In a season of reflecting
over the fiftieth anniversary of Dr Martin Luther King Jr’s passing, there is a
stark image presented by the man himself as he speaks to students from
Glenville High School in Cleveland, Ohio, on March 31, 1968 — five days before he was assassinated.
Dr King recounts a story
of riding the school bus in the segregation era, having to sit on the back of
the bus, the white children sitting at the front. He recalls placing his mind
on the front seat and promising himself that his body would be there one day.
That’s a passion unbound
by the circumstances with which he was presented. He crystallised this
following concept in his being:
“No army can withstand the strength
of an idea whose time has come.” ― Victor Hugo (1802
Dr King refused to be
identified as someone lesser than someone else. He proves the possibility that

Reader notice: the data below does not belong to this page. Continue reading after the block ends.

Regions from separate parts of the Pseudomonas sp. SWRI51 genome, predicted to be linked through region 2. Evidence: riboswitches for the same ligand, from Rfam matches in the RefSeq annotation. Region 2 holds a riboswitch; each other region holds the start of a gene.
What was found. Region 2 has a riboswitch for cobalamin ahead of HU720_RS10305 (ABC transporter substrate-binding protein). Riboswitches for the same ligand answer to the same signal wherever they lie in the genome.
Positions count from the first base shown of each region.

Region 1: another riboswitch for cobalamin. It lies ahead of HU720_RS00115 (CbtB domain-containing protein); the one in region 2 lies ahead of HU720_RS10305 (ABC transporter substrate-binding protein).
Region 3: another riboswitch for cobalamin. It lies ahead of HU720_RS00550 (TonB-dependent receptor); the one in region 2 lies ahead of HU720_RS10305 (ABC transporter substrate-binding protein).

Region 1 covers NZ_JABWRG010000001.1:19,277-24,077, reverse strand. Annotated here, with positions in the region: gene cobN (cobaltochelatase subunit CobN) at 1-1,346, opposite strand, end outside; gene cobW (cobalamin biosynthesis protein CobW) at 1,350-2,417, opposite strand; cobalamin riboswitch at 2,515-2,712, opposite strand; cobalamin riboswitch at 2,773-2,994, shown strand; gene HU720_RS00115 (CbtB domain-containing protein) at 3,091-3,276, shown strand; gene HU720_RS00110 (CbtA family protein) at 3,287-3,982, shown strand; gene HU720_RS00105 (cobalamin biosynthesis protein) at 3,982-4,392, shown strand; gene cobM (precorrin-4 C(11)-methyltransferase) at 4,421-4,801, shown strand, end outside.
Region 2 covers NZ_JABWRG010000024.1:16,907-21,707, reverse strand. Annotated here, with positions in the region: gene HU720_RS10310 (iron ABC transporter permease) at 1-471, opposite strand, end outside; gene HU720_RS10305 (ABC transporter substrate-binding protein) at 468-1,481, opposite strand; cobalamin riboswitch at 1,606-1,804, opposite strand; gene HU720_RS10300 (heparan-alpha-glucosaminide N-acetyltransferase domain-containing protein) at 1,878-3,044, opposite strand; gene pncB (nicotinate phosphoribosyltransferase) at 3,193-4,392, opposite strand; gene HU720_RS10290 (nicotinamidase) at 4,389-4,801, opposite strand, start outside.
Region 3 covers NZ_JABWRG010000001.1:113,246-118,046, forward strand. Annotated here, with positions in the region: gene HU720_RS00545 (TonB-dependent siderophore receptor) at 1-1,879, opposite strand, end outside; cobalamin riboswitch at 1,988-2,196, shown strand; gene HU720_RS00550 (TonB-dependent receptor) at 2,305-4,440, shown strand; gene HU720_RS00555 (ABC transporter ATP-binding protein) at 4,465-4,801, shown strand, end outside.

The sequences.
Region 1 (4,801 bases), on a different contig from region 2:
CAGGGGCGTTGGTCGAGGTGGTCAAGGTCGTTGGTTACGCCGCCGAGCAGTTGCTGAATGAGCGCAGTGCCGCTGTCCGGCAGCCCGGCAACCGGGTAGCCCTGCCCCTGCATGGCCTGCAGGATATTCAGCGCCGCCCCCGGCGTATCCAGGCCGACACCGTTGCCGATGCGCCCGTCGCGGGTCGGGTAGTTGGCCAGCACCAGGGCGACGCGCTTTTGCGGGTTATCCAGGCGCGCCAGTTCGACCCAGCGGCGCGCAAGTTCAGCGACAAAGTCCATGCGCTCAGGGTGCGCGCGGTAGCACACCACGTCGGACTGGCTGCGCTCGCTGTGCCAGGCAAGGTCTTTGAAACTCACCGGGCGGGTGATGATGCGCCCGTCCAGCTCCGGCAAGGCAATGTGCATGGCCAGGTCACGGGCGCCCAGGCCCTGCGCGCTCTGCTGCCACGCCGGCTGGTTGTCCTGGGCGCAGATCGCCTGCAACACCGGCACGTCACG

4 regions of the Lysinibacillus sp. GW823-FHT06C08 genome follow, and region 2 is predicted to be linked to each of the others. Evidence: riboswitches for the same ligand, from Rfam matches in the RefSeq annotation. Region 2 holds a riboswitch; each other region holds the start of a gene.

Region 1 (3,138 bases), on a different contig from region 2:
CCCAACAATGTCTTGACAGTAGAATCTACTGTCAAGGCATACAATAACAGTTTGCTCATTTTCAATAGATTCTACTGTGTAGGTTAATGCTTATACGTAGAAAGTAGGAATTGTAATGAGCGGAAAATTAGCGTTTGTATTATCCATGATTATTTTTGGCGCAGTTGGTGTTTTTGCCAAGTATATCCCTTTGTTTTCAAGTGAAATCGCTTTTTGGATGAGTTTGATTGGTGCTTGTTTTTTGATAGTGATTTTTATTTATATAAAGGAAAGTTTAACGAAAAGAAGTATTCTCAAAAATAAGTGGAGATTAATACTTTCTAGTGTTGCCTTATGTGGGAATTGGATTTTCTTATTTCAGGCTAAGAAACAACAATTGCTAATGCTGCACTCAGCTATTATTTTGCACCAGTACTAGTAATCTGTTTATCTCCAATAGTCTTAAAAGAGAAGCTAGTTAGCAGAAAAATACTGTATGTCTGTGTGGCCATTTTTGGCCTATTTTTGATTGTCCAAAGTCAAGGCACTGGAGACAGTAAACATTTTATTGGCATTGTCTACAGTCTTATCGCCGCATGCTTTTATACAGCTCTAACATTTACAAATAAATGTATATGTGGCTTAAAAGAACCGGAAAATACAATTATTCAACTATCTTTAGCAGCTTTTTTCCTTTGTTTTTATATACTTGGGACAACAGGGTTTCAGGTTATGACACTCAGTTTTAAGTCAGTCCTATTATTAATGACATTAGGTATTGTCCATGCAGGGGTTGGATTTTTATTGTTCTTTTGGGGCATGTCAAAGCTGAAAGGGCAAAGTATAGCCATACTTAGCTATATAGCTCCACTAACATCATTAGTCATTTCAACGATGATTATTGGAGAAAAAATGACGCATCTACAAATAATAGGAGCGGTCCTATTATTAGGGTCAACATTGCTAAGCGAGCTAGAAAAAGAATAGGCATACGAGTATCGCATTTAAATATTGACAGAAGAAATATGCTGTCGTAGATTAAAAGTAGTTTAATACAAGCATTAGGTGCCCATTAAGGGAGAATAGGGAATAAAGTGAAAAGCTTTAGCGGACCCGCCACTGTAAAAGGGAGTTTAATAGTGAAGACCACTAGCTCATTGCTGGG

we, in our minds, can transcend the milieus we find ourselves in. The mind is unimaginably
powerful; invincible when it’s indwelt with the thrust of integrity and virtue.
When our mind insists on
being held by a vision, no matter how lofty, the heart is encouraged. And when
the heart is encouraged, faith, as a process, is inevitable. When faith walks
forward with feet adorned with the shoes of courage, it’s the forerunner of an
If we live a life that is
full to the brim to the overflowing, we don’t resent it. Bitterness only spurns
a hope that could otherwise be chosen. If pressures fill our lives, we must
live as if change will inevitably come. If it is loneliness, we trust it won’t always
be that way. If it is grief, we know the sun must rise on some soon horizon. Confusion
and chaos may be our present location, but contentment amid such noise assures
us of a peace-laden destination.
Contentment begins in the
mind resolved to choose hope in the mirage of despair.